Torrence is also no stranger to the difficulties of succession planning within families, having worked with a few whose children aren’t sure they are ready or want to take over the business. “Sit down together, that’s important. Consider the options,” he says.
Eastlack says this is a conversation that should happen much earlier.
“[P]ut a great deal of thought into the good, the bad, and the ugly that could come out of starting the business,” he notes, stressing that a business owner should start his or her business with a clear picture of the negatives and the positives, so that considering the options at retirement isn’t as difficult.
“Retirement will come faster than you think,” he says. “This is where the good financial advisor comes back into the picture. They are able to guide you in the right direction as far as investments and life insurance is concerned.”
Eastlack, the current parts and service director of ACE, adds that advisors “are also in the best position to plan for any contingencies that may come up in the near or distant future.” Finding the right advisors is paramount, and they have to take into consideration how well they know the business. This way, owners can focus on their businesses, while advisors keep an eye on the industry and culture.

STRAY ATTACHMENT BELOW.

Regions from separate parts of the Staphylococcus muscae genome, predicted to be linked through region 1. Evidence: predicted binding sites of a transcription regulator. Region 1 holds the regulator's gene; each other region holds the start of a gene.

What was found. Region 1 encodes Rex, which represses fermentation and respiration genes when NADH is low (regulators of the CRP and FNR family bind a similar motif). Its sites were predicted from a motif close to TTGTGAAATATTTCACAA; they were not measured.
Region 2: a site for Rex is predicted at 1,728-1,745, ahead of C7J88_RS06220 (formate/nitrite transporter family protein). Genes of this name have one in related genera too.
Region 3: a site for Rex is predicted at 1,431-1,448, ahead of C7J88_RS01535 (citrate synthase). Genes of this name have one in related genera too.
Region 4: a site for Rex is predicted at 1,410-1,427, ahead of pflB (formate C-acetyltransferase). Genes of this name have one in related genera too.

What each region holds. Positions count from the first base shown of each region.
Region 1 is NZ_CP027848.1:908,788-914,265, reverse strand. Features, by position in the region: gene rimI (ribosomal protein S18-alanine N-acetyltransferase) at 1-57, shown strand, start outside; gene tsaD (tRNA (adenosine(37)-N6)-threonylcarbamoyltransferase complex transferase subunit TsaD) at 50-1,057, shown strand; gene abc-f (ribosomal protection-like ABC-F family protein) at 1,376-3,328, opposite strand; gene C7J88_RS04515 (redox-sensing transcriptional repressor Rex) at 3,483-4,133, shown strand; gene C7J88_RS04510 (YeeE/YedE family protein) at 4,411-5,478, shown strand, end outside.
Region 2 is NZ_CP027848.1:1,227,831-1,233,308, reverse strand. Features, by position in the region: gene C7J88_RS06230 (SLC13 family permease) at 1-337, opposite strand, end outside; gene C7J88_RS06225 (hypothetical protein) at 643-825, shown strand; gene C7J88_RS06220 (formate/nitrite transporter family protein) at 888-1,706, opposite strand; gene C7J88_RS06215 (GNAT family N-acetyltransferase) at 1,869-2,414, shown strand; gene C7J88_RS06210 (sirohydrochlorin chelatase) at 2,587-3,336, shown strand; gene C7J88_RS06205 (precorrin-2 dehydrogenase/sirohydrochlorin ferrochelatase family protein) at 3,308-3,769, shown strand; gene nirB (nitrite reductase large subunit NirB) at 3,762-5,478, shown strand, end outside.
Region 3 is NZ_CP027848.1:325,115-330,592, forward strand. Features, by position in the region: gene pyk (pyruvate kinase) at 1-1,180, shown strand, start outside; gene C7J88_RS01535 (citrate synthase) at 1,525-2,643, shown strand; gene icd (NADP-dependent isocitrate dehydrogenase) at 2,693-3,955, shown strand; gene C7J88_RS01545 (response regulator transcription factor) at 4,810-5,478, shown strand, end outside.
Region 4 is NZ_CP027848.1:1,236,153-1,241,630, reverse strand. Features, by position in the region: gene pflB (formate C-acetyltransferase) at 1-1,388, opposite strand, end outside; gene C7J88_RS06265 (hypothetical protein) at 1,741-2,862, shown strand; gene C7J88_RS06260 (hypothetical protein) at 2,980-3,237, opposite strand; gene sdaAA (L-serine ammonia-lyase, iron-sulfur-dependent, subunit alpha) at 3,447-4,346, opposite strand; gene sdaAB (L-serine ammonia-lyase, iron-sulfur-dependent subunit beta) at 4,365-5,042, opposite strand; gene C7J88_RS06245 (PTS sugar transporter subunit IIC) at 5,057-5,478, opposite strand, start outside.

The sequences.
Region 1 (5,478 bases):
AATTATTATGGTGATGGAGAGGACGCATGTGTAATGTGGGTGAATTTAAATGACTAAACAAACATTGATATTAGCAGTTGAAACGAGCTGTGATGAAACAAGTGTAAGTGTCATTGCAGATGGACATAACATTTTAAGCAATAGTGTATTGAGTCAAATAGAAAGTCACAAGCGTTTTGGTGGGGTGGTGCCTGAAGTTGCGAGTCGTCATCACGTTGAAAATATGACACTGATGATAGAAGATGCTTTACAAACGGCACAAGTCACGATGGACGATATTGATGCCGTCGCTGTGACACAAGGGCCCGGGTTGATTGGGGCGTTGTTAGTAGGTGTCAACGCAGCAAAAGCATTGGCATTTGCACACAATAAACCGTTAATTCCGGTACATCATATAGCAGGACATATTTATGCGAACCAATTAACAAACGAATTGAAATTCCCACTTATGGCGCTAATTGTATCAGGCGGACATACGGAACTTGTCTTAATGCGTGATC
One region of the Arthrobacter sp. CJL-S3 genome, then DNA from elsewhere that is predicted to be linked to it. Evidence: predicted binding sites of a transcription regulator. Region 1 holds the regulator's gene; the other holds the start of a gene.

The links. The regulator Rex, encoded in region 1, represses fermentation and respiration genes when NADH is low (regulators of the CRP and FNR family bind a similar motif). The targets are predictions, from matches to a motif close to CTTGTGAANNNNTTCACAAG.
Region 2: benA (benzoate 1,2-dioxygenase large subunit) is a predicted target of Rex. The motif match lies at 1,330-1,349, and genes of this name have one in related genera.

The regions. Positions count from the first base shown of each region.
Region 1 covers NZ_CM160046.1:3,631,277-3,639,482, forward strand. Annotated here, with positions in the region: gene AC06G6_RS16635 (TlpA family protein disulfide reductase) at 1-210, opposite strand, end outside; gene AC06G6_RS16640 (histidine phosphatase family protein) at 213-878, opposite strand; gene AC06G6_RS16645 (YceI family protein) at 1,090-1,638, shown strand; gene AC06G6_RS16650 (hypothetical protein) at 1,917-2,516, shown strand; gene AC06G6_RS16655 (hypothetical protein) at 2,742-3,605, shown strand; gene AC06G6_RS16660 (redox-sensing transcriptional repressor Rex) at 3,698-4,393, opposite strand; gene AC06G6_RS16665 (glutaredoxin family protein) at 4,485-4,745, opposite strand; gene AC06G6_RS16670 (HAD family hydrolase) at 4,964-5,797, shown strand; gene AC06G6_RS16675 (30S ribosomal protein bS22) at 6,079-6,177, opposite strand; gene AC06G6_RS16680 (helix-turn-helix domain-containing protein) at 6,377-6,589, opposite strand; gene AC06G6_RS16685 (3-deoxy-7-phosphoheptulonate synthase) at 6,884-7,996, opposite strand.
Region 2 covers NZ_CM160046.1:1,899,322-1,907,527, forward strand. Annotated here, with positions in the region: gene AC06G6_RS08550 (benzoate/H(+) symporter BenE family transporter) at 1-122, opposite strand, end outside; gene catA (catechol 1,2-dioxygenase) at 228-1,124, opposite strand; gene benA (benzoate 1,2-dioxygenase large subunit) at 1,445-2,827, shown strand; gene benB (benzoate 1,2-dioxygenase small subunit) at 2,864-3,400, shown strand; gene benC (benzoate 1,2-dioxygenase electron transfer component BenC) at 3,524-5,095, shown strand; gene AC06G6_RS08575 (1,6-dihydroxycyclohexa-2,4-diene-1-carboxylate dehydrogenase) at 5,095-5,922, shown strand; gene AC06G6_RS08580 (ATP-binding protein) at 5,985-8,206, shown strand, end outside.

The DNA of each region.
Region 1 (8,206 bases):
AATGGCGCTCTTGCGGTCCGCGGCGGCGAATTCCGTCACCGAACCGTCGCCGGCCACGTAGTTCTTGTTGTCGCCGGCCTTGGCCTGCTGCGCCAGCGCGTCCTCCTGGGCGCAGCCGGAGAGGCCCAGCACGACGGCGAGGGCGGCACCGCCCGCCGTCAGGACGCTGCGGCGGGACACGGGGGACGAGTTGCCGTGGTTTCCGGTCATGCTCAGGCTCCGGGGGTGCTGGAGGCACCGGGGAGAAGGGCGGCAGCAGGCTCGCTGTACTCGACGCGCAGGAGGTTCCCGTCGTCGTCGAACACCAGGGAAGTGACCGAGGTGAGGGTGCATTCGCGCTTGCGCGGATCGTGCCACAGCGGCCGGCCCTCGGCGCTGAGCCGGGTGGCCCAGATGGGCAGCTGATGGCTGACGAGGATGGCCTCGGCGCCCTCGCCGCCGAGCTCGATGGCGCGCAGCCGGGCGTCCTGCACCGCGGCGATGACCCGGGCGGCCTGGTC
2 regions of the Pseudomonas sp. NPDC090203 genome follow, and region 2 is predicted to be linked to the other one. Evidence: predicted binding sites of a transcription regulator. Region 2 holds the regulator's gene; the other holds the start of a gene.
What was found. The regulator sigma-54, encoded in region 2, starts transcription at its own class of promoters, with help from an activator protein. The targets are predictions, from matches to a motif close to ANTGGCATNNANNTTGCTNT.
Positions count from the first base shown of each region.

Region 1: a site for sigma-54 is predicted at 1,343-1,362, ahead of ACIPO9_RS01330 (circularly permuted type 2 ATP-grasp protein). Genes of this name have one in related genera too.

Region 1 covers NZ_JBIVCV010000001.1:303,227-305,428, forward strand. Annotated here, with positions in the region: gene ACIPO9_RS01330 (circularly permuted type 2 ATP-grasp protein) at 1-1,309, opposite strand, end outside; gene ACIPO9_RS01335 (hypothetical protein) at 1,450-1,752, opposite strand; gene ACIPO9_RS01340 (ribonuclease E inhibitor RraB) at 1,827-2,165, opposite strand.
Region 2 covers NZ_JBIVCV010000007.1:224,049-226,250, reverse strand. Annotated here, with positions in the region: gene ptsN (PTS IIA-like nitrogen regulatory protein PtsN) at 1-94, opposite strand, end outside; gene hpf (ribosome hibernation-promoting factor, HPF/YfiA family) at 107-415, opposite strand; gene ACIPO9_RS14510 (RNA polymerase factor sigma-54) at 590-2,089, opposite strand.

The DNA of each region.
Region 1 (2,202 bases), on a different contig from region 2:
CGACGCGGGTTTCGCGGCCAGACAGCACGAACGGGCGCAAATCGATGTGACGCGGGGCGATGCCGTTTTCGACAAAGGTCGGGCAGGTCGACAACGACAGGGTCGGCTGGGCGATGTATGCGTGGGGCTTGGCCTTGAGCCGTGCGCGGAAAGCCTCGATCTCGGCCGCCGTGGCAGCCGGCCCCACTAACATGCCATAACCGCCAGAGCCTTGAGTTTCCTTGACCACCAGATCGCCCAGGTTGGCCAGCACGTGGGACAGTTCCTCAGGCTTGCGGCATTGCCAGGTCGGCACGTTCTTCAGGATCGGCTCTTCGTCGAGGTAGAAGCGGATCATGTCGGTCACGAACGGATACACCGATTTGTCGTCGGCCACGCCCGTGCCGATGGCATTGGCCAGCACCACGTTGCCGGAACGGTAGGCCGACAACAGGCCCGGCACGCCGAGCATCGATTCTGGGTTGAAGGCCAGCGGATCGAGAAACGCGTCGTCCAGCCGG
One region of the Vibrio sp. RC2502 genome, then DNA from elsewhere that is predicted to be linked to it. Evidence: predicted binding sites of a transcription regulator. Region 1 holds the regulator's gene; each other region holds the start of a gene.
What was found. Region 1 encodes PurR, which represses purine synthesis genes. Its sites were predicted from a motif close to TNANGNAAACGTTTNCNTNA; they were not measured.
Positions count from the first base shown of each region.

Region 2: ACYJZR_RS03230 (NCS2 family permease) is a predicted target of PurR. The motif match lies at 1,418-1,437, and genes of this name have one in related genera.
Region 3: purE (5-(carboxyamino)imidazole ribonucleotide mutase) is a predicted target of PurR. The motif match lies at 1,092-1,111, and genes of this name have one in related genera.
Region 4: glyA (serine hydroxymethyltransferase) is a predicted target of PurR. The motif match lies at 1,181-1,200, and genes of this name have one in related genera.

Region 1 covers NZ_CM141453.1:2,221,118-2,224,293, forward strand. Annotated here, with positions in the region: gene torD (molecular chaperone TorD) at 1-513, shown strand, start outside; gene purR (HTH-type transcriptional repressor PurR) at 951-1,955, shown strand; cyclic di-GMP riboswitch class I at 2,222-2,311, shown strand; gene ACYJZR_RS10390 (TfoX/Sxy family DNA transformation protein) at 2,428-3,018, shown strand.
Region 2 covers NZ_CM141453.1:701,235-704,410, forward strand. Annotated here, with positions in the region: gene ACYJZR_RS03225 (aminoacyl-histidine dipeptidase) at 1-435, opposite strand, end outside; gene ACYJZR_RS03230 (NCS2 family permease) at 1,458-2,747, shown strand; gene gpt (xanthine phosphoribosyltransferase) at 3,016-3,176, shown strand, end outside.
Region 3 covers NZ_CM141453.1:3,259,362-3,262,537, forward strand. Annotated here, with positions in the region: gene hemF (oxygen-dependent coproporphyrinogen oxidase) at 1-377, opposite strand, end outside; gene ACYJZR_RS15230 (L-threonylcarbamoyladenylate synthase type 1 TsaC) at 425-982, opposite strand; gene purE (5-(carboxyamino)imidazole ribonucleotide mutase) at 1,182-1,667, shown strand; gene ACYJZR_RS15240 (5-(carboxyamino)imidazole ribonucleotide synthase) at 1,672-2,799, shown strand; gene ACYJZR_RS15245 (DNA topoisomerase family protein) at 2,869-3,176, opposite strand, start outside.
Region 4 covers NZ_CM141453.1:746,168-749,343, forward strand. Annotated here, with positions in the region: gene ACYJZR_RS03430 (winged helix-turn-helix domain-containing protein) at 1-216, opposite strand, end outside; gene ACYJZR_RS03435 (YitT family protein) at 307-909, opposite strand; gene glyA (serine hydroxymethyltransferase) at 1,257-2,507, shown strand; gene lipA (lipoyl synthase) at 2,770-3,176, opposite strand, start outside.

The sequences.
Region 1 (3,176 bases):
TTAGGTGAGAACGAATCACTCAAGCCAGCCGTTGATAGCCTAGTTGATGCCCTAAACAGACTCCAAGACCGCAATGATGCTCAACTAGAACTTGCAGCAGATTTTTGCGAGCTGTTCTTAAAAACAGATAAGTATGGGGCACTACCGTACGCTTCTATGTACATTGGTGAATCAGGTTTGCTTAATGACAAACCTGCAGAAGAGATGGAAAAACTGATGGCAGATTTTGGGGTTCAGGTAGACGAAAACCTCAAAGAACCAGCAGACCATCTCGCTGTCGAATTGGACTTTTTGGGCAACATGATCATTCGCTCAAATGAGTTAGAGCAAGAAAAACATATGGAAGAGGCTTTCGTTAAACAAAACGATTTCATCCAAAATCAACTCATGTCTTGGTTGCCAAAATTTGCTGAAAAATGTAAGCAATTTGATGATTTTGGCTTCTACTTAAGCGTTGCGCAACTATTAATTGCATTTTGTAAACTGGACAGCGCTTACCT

And when it comes to retirement, Torrence, a chartered retirement plan specialist and an accredited investment fiduciary (AIF), has helped guide many clients toward the future instead of the present. “Don’t think about the number you need at retirement. Just start saving immediately,” he says.
And Rivera advises owners to only work with advisors and brokers when they “feel comfortable with them and their ability to explain things [about the process].” When looking for someone to help with the transition or sale of a company, owners should “be aware that in a great majority of states, including New Jersey, business brokerages are an unregulated industry.”
The brokerage should represent the business’s interests in philosophy and knowledge. The same applies to financial firms: Helping owners plan for retirement and succession means that the firm has to understand the particular challenges any particular industry has. What retirement or succession plan may work for a dentist’s office may not work for an electrician’s company. Looking for a financial management firm that focuses on specific industries instead of on their margins is the best way to find the right match.
Ultimately, planning for the end just as a business begins is the best way to ensure a retirement or sale of a business is a happy one. Knowing that a business built decades ago can continue well past any one owner or leader’s time is not impossible. With planning, support, and a knowledgeable team of advisors, any business owner can start a business whose end is surely going to be just as successful as its tenure.
Published (and copyrighted) in South Jersey Biz, Volume 5, Issue 1 (January, 2015).